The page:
"It was very easy! Anyone could see that the prince was charming - the only one for me."
"Was he strong and handsome?"
"Was he big and tall?"
"There's nobody like him - anywhere at all."
"Did he say he loved ya?"
"Did he steal a kiss?"
"He was so romantic, I could not resist..."
from Walt Disney's animated feature Snow White and the Seven Dwarfs (1937)
There's no denying that Snow White and the Seven Dwarfs is a classic; it was Walt's first full-length animated feature, and it stars the first Disney princess. But, just because it's a classic, doesn't mean that this example of Disney love is what we should aim for.
As we first see Snow White, she's cleaning the steps of the castle. She moves over to the Wishing Well and begins to wish (in song, of course) that "the one I love will find me today." As the Prince overhears this, he climbs over the wall and into her property. Moments after this, she runs inside, though the Prince continues singing a love song to her. In less than three minutes, she's head-over-heels. To make matters worse, to the best of my knowledge, Snow White is merely fourteen in this version (correct me if I'm wrong).
Snow White knows nothing about the boy, except that he is, indeed, a prince. Once she finds shelter with the dwarfs, she tells them a story, beginning with the quote above. Snow White goes on to say that someday her prince will come, "and away to his castle, we'll go. To be happy forever, I know." Before being poisoned by the apple, her wish is that they will live happily ever after.
Once Snow White is poisoned, she's still beautiful after death. The dwarfs place her in a glass coffin to still admire her beauty. The Prince hears of this, and comes to see her, and he sings his wonderful love song again.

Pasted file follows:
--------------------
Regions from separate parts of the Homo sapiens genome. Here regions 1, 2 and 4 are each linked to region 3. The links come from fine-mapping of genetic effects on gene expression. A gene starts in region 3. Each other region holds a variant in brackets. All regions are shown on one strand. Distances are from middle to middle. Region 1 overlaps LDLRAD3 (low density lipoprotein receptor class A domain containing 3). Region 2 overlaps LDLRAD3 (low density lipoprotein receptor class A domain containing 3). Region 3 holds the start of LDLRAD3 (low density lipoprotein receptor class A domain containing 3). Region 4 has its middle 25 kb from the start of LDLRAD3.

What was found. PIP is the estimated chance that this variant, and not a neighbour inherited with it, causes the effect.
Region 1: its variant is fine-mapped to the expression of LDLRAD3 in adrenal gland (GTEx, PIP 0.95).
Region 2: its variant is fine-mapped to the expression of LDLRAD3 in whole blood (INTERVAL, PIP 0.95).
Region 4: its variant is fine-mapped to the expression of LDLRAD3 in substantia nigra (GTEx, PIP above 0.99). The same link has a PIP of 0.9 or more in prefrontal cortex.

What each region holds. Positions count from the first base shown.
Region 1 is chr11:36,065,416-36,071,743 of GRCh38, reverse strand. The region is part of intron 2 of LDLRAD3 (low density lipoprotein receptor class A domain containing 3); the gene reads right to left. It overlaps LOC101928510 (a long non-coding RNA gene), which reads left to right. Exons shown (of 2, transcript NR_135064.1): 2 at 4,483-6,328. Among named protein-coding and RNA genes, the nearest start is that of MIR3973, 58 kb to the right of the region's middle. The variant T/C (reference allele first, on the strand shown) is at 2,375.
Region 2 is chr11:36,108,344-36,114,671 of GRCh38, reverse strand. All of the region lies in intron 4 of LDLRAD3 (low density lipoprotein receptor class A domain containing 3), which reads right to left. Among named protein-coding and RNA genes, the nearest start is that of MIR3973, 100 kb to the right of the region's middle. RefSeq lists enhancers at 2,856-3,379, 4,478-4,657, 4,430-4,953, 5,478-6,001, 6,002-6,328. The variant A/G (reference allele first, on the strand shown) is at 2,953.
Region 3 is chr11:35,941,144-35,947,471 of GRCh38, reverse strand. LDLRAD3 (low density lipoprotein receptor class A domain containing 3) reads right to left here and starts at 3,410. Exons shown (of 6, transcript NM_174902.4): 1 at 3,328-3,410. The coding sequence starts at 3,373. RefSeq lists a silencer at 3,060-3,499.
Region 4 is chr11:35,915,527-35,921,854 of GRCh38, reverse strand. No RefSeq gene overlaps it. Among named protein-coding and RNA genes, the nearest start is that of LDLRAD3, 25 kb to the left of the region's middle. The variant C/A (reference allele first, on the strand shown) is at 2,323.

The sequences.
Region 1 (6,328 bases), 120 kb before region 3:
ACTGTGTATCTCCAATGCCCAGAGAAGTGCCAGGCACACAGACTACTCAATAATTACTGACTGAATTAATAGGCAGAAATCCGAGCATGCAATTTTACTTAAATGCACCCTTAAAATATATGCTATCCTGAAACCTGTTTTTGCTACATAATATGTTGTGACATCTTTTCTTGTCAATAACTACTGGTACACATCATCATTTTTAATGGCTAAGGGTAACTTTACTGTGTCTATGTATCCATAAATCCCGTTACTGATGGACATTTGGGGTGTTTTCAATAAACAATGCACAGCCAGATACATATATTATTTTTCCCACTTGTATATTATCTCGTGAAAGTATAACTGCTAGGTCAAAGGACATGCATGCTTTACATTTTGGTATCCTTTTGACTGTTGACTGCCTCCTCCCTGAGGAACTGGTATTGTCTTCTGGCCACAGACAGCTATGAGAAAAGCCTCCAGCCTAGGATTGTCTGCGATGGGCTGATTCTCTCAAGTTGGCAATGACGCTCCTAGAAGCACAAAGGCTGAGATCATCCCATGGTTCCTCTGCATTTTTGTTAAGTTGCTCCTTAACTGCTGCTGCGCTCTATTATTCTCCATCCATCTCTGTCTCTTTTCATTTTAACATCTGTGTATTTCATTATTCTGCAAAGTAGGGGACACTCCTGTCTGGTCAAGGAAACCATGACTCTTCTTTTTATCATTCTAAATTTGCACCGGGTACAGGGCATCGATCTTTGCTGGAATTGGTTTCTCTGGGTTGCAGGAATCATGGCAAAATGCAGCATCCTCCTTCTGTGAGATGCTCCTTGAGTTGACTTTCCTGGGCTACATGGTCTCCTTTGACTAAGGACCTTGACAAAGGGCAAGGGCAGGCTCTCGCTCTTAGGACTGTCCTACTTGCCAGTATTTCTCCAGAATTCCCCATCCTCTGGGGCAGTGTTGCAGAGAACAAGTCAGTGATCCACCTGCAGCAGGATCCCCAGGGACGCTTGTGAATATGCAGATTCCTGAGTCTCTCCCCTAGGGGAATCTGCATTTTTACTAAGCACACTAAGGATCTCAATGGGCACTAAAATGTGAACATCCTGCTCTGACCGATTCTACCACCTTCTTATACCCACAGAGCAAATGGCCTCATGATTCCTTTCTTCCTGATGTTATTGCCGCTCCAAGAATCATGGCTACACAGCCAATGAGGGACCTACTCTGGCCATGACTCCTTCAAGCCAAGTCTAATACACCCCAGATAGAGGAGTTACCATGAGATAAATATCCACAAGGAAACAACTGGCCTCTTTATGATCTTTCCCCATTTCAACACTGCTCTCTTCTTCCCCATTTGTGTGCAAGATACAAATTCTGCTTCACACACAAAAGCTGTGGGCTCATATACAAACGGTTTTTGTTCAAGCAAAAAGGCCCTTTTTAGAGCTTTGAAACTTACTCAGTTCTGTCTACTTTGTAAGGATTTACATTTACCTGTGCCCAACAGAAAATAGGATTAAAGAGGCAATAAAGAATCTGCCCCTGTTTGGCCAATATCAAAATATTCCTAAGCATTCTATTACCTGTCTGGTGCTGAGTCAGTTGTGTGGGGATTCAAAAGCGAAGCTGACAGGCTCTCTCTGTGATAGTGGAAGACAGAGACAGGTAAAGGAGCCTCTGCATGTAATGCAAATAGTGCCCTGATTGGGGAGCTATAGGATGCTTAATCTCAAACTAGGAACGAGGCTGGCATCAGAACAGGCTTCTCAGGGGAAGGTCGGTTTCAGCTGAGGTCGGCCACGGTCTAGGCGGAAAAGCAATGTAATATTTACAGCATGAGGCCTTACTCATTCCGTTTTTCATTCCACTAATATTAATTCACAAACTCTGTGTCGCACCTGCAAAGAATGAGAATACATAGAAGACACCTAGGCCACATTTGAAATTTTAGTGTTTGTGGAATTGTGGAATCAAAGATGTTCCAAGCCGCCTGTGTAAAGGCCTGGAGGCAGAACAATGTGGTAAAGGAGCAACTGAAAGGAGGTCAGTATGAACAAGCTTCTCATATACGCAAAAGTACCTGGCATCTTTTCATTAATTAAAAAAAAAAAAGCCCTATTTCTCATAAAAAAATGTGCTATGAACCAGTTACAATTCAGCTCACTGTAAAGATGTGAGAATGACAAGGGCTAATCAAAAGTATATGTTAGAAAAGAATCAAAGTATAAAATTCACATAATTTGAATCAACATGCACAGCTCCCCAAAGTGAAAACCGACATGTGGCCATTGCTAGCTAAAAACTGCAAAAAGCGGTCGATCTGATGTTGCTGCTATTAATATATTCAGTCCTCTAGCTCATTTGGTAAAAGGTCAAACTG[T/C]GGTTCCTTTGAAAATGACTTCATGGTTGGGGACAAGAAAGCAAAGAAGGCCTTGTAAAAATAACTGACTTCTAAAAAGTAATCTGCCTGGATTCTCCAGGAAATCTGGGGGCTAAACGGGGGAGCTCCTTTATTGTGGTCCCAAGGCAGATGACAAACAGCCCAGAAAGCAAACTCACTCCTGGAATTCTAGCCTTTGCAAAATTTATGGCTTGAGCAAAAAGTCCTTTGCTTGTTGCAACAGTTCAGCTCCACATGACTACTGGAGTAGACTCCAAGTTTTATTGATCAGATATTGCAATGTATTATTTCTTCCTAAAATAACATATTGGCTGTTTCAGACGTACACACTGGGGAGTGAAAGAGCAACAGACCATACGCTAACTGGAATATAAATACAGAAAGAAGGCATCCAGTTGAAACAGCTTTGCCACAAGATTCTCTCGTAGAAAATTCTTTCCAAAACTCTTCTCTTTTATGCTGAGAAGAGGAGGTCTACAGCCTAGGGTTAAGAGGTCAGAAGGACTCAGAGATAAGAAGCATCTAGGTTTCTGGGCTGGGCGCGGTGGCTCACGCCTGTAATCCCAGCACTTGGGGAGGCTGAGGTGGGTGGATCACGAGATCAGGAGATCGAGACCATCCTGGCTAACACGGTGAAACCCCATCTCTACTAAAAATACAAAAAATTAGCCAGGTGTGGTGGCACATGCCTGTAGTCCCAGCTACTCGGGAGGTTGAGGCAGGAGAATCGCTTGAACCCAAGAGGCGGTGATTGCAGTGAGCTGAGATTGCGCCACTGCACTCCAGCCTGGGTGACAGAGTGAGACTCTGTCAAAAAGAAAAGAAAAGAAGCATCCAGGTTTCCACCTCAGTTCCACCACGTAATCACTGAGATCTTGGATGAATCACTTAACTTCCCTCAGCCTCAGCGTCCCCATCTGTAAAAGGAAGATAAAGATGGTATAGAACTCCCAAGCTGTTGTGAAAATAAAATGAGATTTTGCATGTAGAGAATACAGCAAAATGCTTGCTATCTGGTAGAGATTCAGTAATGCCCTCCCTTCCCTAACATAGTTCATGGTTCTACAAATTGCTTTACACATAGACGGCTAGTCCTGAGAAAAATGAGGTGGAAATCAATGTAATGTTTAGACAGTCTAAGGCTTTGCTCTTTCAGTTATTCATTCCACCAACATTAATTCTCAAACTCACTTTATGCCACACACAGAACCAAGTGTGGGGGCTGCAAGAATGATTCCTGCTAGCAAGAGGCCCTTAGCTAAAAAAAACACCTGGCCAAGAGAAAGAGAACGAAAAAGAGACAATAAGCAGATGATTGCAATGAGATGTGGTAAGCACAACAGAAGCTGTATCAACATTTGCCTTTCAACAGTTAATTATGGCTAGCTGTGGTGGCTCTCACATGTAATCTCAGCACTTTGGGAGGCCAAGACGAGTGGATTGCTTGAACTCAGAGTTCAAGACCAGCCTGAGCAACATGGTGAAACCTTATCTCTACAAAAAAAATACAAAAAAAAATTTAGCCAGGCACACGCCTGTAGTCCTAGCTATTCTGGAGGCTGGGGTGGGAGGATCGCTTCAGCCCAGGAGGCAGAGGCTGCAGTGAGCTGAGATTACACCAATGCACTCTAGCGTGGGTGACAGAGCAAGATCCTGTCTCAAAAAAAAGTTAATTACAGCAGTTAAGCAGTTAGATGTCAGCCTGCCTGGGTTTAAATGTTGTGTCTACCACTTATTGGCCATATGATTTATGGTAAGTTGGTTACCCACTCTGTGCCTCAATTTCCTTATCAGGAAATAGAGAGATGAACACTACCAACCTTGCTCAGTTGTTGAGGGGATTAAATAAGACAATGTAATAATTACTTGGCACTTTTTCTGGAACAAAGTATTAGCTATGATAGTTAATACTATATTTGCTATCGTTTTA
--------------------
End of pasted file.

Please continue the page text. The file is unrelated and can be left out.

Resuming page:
After his song, he kisses Snow White's lips and she wakes up to see the Prince there for her. Without a word, he carries her away to his horse. After giving the dwarfs a kiss and a goodbye, they're off, riding into the sunset.
So, overall, The Prince eavesdrops her singing, enters her property uninvited, and kisses a corpse; yet, he manages to steal her heart. And, better yet, she thinks of him as "romantic."
Remember, although poor Snow White is a "scullery maid," she is, indeed, a princess. This begs me to ask the question, where is this "charming" prince from? He is riding on horseback around the castle, so is he from another kingdom? This is never specified.
It's that time of year again: love is in the air, the birds are chirping, Disney movies are coming out on DVD...oh, wait, forget that last one.
This got me and my friend to talking about the Disney princes and princess, and how there love is unnatural and rushed. Most people just look at the fantasy side of it, and fun little love story of a prince and princess, but I'll be looking at it in a new light.
I'll be analyzing the love stories of all human, adult Disney couples, of which we see meet on screen - sorry to Bambi and Faline, and Peter and Wendy - they're not included. Stay tuned!